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The Northerner

Strings program growing

Tim Owens

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If there’s one thing Northern Kentucky University’s music department isn’t well known for, it’s a string program.

“It’s hard to find one in the Northern Kentucky area,” said faculty member of the music department David Cole. “It’s mostly all on the other side of the river.”

Since 2000, Cole has been working to expand the music department’s string program. He helped bring in the Amernet String Quartet. But when the quartet left to pursue other interests, Cole was back to square one.

“When the Amernet Quartet left, so did the students,” he said. “They transferred with the quartet to other universities. It’s been a rebuilding task ever since.”

While the absence of the quartet proved to be a problem, Cole cited other issues in the development and growth of the program.

“The out-of-state tuition rates prove to be quite a challenge to overcome,” Cole said. “There is also a shortage of string teachers. There are only 5,000 nationwide. Another problem is that a lot of string programs in the country are being phased out.”

With all of Cole’s challenges, his hope of a fully developed string program is on track to becoming a reality since the arrival of the Azmari String Quartet in 2003.

The Azmari String Quartet is comprised of four string musicians and professors: Hugo Bollschweiler, Christina Merblum, Rebecca Merblum and Julie Fischer. Since their tenure began, the number of students enrolled in the program has jumped from 6 to 14.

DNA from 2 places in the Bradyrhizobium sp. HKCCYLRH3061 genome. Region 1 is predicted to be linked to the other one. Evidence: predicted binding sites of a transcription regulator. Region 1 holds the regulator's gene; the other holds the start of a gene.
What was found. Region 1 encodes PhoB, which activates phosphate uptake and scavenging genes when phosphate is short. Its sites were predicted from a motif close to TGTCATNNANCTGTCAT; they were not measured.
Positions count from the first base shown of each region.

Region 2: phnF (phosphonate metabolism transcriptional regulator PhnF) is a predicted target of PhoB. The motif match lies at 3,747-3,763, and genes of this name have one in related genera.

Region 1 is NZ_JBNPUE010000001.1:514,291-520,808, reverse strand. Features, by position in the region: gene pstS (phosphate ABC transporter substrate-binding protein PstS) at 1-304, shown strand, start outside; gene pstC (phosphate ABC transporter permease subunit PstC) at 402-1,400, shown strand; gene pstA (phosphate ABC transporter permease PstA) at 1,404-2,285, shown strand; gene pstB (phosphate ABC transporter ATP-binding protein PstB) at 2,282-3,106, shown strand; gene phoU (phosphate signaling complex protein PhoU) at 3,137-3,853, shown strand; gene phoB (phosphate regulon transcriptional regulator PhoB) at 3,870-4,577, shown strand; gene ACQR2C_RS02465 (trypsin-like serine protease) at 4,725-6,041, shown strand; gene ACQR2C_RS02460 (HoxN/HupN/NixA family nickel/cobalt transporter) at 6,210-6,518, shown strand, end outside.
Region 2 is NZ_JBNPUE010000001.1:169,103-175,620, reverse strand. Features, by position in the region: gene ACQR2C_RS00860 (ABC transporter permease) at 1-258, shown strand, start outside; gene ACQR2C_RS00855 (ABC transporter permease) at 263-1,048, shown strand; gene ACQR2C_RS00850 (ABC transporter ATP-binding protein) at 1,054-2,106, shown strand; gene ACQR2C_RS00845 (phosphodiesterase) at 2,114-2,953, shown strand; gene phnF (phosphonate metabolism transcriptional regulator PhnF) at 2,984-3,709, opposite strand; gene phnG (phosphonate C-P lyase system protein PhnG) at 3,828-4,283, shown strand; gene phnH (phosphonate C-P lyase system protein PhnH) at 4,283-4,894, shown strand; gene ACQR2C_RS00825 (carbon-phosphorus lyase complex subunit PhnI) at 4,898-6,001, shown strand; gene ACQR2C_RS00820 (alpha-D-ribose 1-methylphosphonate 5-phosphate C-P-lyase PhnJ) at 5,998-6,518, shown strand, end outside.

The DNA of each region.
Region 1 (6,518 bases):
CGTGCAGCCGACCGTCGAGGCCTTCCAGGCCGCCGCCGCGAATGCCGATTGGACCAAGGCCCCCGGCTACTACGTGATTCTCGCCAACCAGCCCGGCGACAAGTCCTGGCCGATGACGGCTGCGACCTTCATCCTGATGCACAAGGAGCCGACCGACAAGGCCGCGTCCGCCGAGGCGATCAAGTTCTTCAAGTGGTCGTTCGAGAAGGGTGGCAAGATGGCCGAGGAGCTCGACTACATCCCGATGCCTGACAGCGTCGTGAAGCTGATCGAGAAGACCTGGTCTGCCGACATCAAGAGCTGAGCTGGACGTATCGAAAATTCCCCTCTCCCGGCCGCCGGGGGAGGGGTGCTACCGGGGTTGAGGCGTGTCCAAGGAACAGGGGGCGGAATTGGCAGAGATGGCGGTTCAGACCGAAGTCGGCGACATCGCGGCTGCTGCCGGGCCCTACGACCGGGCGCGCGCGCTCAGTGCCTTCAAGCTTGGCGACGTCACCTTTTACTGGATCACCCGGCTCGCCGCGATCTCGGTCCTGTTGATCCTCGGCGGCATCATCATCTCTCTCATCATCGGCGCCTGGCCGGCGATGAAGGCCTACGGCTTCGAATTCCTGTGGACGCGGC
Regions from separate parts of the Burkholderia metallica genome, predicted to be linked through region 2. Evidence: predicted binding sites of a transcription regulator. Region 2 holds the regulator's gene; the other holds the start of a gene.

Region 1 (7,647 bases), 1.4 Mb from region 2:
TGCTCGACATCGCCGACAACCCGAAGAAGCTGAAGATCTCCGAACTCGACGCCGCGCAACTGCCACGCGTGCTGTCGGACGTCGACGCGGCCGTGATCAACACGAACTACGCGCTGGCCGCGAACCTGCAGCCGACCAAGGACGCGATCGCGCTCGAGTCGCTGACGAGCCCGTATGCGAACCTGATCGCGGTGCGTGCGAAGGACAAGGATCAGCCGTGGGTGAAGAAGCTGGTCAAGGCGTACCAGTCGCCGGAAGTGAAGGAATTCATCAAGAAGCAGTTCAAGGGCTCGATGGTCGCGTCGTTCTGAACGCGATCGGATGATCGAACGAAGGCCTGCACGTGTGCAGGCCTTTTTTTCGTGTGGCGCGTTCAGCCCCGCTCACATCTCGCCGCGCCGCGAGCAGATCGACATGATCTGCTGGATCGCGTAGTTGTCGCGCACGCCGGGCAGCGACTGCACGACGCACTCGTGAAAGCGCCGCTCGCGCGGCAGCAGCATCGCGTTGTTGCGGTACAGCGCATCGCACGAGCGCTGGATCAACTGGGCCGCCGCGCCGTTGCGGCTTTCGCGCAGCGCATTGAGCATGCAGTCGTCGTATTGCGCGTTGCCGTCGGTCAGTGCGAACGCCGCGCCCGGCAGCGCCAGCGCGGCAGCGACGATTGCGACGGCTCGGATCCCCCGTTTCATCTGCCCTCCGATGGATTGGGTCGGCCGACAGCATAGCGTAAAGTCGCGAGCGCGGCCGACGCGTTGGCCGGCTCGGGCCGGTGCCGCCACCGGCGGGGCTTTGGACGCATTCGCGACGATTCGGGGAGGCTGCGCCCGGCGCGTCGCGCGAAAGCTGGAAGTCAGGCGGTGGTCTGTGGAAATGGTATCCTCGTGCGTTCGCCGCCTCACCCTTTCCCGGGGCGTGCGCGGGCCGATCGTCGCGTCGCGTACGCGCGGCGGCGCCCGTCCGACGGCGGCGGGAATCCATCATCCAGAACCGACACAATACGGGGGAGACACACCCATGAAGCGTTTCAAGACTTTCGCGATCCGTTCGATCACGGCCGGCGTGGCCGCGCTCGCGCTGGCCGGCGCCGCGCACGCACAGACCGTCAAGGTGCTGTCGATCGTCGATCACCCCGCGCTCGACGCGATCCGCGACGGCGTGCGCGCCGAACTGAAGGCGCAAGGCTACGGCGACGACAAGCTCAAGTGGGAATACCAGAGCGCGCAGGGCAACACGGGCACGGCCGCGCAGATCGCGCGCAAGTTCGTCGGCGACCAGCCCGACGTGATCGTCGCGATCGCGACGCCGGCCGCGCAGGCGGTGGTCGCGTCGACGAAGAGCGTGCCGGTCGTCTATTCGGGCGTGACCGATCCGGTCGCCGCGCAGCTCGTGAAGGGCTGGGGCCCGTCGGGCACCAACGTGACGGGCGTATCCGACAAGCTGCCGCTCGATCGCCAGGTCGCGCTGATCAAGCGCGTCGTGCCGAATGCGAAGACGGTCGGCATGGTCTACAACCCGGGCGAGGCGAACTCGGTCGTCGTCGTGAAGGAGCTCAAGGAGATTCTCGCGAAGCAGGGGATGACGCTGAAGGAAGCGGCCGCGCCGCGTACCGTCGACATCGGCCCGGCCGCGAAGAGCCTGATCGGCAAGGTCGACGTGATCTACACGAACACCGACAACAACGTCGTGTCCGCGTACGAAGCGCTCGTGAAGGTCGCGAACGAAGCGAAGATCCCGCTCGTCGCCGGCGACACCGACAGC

“You could not ask for a better group of teachers,” said senior string major Farkhad Abdikadirov. “They are extremely professional and inspirational.”

While admitting they face stiff competition from surrounding programs like the University of Cincinnati Conservatory of Music, the quartet believes its program offers something others do not.

“I think what has been drawing students here is the personalized attention they receive,” said Azmari Quartet member Christina Merblum. “Plus the program is very comprehensive and it’s set to thrive because of that.” The quartet also cites that a big plus to the program is their unified view of how to teach music to their students.

“We’re like a family,” Merblum said. “We know our students so well because we spend so much time with them.”

Even though the number of students in the program has grown slowly steadily over the past five years, Cole sees the number of string majors growing.

“We’re still exploring our limit of how many string majors we want in the program,” Cole said. “Forty to 50 would be fantastic but it depends on how rapidly the facilities expand.”

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The Independent Student Newspaper of Northern Kentucky University.
Strings program growing